Tough Questions Kids Ask
July/August 2006: Coping with Disappointment
How do you cope when your children disappoint you?
The mother who volunteers time to coach basketball discovers her son is the least talented player on the team. The artistically-gifted father is disappointed when his daughter gives up painting lessons after a few months. The parents of 20-somethings grieve when their children no longer attend church. At some point, all children disappoint their parents in some capacity. We only need to look at our own lives and the numerous times we failed our parents to find further examples.
Fortunately, the Bible offers consoling words for these disheartening situations. Each child is unique, created by God and "wonderfully made," as Psalm 139:14 reminds us. Furthermore, "we have different gifts, according to the grace given us." (Romans 12:6) God has a specific plan and purpose for each of us, including our children. "'For I know the plans I have for you,' declares the Lord, 'plans to prosper you and not to harm you, plans to give you hope and a future'" (Jeremiah 29:11). Our hopes and expectations for our sons and daughters, though admirable, are not necessarily what God has in mind. Imposing our will on our children might even prevent their God-given abilities from developing and flourishing.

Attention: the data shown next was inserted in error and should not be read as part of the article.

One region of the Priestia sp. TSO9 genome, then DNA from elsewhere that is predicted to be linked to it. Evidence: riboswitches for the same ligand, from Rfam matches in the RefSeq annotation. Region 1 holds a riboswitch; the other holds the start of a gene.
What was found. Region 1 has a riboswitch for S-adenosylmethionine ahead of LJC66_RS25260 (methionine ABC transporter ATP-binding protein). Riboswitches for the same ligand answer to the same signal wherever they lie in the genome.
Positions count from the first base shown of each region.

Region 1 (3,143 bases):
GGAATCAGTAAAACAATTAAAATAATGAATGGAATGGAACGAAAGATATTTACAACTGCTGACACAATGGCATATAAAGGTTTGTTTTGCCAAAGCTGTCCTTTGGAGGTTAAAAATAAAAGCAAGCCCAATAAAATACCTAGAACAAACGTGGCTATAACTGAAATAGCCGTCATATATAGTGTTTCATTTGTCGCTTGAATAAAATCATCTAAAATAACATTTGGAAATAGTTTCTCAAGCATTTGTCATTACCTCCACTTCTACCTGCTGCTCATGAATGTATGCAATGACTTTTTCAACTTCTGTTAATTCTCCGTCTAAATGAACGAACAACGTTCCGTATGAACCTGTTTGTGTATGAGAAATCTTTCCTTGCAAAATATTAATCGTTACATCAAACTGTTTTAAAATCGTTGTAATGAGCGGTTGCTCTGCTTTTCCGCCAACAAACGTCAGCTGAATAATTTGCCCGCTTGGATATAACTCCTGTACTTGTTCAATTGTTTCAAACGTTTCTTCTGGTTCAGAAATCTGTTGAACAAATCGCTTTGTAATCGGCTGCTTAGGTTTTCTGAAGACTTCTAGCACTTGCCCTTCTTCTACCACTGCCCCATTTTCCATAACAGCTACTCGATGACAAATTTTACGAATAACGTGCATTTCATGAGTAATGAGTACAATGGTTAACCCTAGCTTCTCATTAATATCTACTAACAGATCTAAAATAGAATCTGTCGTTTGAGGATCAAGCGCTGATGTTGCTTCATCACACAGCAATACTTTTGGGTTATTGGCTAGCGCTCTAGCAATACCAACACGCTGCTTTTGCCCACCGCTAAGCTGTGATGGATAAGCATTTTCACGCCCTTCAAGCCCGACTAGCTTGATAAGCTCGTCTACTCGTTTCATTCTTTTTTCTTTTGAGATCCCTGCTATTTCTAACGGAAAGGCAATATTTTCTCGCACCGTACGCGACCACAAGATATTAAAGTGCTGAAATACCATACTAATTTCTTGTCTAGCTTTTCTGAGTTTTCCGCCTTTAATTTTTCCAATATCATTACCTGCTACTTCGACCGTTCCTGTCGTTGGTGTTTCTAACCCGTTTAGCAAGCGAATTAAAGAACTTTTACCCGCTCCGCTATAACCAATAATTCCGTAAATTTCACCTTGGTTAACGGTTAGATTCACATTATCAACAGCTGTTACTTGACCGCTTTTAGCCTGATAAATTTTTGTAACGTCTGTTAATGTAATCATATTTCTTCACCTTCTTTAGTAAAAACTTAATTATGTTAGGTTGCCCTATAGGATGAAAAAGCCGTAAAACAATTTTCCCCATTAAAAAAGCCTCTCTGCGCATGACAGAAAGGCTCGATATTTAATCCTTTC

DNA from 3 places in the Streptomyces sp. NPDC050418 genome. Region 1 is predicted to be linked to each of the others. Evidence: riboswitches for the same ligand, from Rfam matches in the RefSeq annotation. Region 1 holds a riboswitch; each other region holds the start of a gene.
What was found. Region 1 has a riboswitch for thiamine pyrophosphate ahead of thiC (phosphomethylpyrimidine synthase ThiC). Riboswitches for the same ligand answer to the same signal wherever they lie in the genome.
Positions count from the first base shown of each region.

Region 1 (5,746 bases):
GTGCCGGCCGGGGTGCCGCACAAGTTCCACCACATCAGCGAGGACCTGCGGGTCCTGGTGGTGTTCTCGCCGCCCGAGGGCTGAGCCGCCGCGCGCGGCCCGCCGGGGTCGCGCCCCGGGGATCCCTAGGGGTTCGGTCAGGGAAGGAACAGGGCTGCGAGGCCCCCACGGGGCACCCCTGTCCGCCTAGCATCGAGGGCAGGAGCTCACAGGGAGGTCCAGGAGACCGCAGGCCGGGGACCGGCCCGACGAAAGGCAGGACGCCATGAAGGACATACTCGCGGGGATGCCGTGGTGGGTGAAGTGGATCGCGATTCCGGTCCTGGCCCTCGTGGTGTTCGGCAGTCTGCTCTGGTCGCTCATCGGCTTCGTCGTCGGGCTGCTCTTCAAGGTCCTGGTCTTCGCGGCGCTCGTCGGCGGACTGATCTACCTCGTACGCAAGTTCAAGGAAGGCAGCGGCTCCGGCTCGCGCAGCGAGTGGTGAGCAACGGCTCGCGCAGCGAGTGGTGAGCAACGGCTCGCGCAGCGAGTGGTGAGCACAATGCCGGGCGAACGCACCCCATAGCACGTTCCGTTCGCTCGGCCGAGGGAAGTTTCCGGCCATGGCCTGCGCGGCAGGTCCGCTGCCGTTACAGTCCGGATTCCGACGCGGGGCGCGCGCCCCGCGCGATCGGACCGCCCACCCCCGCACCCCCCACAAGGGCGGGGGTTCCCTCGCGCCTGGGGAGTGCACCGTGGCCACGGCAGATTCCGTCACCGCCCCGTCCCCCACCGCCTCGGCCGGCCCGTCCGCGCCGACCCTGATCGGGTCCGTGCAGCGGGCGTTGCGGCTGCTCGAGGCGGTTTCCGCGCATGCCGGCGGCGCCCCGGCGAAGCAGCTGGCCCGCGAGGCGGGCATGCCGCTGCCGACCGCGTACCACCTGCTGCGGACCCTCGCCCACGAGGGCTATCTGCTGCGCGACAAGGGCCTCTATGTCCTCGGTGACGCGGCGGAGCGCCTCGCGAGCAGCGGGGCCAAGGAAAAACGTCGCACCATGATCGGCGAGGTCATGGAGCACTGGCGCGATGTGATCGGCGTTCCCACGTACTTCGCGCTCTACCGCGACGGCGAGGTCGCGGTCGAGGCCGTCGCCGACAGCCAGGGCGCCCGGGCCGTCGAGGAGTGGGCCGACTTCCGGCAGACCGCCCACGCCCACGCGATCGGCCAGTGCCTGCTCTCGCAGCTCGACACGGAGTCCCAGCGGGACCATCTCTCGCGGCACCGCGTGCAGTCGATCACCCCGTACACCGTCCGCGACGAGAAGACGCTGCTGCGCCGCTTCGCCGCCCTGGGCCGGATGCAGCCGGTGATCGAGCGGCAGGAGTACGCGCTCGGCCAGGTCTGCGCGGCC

More importantly, as Carla Barnhill questions in "Just Your Average Kid" which appeared in the March/April 2002 issue of Christian Parenting Today, "Does [a child] really have to be academically or artistically above average to make a difference in the world?" The article guards against evaluating a child's worth as a person by worldly standards, reminding parents that ultimately, we want our children to become good citizens, accepting the values and faith we strive to impart. By giving our children our unconditional love, we help them achieve this goal. In spiritual matters, we do need to steer children in the right direction, especially when young. When older, though, we also need to allow the Holy Spirit to work in their lives, as Karen Morerod notes in "Whose Child is That?" which was published in the Fall 2005 issue of Christian Parenting Today. She remarks, "A gentle, firm tug from God's Spirit can do much more than a nagging parent."
Ecclesiastes 3:11 reminds us that "He has made everything beautiful in its time." By trusting in God's plan, praying for our children, and providing them with a loving and supportive environment, we can help them shine when and how God intended.
Copyright © 2006-2013 by Jennifer Kirsch. All Rights Reserved.